Tea Time with Liam: It’s Okay to Talk

Hello everybody. Liam here once again with another edition of the laziest wrestling column out there. Tea Time with Liam. I wont lie to you all, I’ve been lazy again, I haven’t written anything for a while. But what I hope you get from me is quality over quantity, although I’m sure that can be debated. Enough blabbing, lets get on with this weeks/months/years column.

Brock Lesnar will return and help Punk. Lesnar will return and screw Punk. Vince will screw Ryback. Vince will screw Punk. Heyman will screw Punk. Cena will help Ryback. Okay, I’m rambling here but I hope you understand my point. Looking back at the CM Punk and Ryback match at Hell in a Cell. There were as to how the match would play out and how it would eventually end. Fans from all around the world each had a different opinion. WWE had succeeded in gaining the fans attention and making them want to see a match, either out of intrigue or apprehension. It was one of the bigger talking points that had came so fair in the wrestling year. The Hell in a Cell stipulation had indeed made the match a difficult one to call. I read many predictions going into this match and not one of them mentioned a rouge referee. Now those savvy people out there probably would of figured it out once they realised who the referee was. But for the weeks leading up to the match. We were all playing the guessing game.

Call it fantasy booking if you want, or call it intuition. Whatever you call it, don’t allow anyone to belittle you for doing it. To me, fantasy booking is no different than predicting the result of a sports match, or guessing who would score the first goal, or first TD in a game. Some people may criticize wrestling fans for what they perceive as fantasy booking, but all you’re doing is offering your thoughts and feelings on a subject. Basically, you’re talking about wrestling, albeit WWE, TNA or any other promotion. You’re doing exactly what they want you to do. Talk about their product.

I personally enjoy reading the thoughts of other fans. And it doesn’t matter how right, wrong, logical or completely ridiculous these predictions are. What they do is create a buzz around a match. Speaking solely of WWE here, they do find it difficult to create that buzz at this time of year. With ratings falling and staleness setting in, it’s surprising that WWE pulled out something fresh with Punk and Ryback. And for the most part it worked. The fans, myself included were intrigued. Now of course I’ll admit WWE had backed themselves into a corner. They could of reneged and put in somebody more established to face Punk. But WWE stuck to their guns. They kept faith with Ryback and gave the fans something different.

Even with less people watching now than in the past and those high ratings since the attitude era are long gone. The fans presence and interest in wrestling is still remarkably high. Especially with the evolution of social networking sites like FaceBook and Twitter. Fans have a much deeper and personal interest into wrestling now. Instead of just watching them once a week on television and seeing them as they character. Fans now have opportunities at gaining a mini insight into the personal lives of wrestlers. Every Monday night #wwe and #raw are always trending worldwide. Hundreds of thousands of wrestling fans each offering their take on the current Raw episode. When PPV’s come around, both WWE and TNA, they also trend worldwide.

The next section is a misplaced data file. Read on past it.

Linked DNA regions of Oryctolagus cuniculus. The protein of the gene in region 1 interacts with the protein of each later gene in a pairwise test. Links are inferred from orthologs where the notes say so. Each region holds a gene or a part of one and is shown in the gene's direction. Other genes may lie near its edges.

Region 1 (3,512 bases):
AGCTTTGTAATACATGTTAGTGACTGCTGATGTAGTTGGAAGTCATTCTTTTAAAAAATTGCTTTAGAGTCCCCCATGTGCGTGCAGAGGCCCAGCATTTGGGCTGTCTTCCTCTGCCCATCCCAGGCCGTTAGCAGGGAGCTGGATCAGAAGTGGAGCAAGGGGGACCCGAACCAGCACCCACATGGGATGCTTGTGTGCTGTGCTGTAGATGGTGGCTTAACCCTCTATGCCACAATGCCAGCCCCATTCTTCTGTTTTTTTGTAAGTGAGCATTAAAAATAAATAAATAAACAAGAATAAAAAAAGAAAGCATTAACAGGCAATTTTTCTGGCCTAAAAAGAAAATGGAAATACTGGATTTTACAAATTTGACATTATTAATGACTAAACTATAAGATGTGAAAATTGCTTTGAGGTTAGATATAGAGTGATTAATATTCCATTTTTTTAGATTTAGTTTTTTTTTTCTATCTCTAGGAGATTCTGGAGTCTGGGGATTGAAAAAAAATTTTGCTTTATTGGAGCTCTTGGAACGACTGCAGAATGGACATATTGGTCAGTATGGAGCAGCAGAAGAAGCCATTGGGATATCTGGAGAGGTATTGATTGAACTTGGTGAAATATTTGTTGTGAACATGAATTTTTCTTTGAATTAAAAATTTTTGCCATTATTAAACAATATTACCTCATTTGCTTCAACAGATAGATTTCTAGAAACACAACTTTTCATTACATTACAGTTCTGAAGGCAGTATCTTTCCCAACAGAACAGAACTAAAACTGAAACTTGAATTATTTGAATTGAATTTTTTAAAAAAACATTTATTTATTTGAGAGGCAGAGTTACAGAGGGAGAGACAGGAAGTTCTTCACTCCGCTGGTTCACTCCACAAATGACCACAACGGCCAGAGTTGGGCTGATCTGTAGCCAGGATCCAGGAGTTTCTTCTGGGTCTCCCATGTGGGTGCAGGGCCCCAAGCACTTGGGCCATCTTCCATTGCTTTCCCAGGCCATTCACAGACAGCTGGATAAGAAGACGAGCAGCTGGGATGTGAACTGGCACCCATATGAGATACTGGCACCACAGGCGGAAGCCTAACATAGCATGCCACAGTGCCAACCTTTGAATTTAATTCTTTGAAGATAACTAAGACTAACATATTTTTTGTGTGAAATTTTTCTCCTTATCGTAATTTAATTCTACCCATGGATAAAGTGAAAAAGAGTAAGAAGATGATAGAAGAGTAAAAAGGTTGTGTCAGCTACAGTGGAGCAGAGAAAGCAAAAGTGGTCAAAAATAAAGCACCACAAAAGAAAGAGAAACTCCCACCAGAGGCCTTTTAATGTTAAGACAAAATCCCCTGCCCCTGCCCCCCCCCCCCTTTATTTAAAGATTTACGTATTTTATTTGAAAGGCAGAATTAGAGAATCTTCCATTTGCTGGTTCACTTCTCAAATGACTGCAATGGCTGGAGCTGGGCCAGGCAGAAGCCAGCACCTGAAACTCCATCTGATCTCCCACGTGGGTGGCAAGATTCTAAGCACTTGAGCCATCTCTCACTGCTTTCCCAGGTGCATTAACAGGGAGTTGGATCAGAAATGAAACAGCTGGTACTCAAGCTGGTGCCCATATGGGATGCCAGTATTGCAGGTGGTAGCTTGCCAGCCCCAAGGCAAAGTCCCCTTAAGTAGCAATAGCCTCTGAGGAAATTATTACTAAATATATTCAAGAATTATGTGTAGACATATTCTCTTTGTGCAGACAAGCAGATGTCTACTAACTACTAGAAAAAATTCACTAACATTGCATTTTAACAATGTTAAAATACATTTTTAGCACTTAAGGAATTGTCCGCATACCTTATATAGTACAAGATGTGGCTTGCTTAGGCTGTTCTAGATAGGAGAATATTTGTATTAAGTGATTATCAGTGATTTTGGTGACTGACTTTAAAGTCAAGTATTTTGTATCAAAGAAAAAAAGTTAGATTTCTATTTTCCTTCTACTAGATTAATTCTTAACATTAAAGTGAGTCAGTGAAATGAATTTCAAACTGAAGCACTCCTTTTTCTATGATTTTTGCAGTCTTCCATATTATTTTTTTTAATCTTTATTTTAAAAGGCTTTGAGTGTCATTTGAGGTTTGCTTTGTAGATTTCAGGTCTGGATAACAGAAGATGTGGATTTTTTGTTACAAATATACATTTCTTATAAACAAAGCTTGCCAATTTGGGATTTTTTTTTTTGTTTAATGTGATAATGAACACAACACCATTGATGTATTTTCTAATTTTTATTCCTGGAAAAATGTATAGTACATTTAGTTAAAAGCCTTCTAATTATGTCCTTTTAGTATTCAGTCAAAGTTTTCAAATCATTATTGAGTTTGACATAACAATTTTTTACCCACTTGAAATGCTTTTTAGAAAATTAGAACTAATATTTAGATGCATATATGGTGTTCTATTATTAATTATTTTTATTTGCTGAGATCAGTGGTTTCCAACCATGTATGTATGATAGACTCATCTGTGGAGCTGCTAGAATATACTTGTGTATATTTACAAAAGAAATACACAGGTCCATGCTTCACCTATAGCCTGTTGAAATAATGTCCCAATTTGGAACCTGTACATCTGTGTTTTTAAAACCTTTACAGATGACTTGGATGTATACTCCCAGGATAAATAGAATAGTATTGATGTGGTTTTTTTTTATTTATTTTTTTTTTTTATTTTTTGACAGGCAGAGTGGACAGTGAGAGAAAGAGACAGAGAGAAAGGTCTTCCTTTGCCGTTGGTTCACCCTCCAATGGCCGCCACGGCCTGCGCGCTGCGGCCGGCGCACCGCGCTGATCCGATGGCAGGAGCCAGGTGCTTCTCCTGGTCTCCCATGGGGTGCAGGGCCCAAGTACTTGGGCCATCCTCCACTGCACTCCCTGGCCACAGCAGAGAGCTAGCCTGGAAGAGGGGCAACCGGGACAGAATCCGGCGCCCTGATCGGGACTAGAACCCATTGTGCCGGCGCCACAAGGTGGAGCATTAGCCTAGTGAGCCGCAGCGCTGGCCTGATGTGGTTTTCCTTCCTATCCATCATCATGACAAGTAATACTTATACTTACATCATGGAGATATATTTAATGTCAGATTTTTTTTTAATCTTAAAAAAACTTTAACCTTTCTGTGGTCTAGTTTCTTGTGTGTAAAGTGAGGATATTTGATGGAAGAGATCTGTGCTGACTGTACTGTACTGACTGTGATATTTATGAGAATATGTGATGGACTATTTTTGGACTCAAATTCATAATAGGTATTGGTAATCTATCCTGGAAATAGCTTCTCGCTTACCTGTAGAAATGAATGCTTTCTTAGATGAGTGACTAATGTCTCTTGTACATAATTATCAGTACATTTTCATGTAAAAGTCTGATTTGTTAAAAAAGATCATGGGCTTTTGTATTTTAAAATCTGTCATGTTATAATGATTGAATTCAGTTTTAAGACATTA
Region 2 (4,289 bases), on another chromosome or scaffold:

In a way, social media has become the fans outlet to offer they thoughts and critiques about wrestling. Countless videos are uploaded to YouTube each week of fans either happy or unhappy with their favourite show. The advancement of social media has been so large that companies like WWE, TNA, ROH and many more wrestling companies now have their own Twitter, FaceBook and YouTube accounts. It’s a much quicker way for them to socialise with their fan base. Its plain to see how much WWE wants you to tweet about their product as they proudly announce each week if anything WWE or raw related trends on a Monday night.

Wrestling fans now are different than those of the 80’s and 90’s. Like I mentioned earlier, with the advancement of the internet, fans just now have new outlets to air their opinions. No longer does a wrestling discussion just have to take place between friends. Now people from all other the world can talk together about something in which they’re passionate about. And even if their opinions may differ. At the end of the day, we’re all doing what wrestling promotions want us to do and that is to talk about their product.

What do you think? Do we as fans over analyze wrestling or are we just passionate about something we all enjoy. What’s your opinion of fantasy booking? How has social networking sites helped/hindered wrestling. Let me know what you think by emailing me at teatimewithliam@hotmail.co.uk

Time for the plugs.

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That’s it for today. Thanks for reading.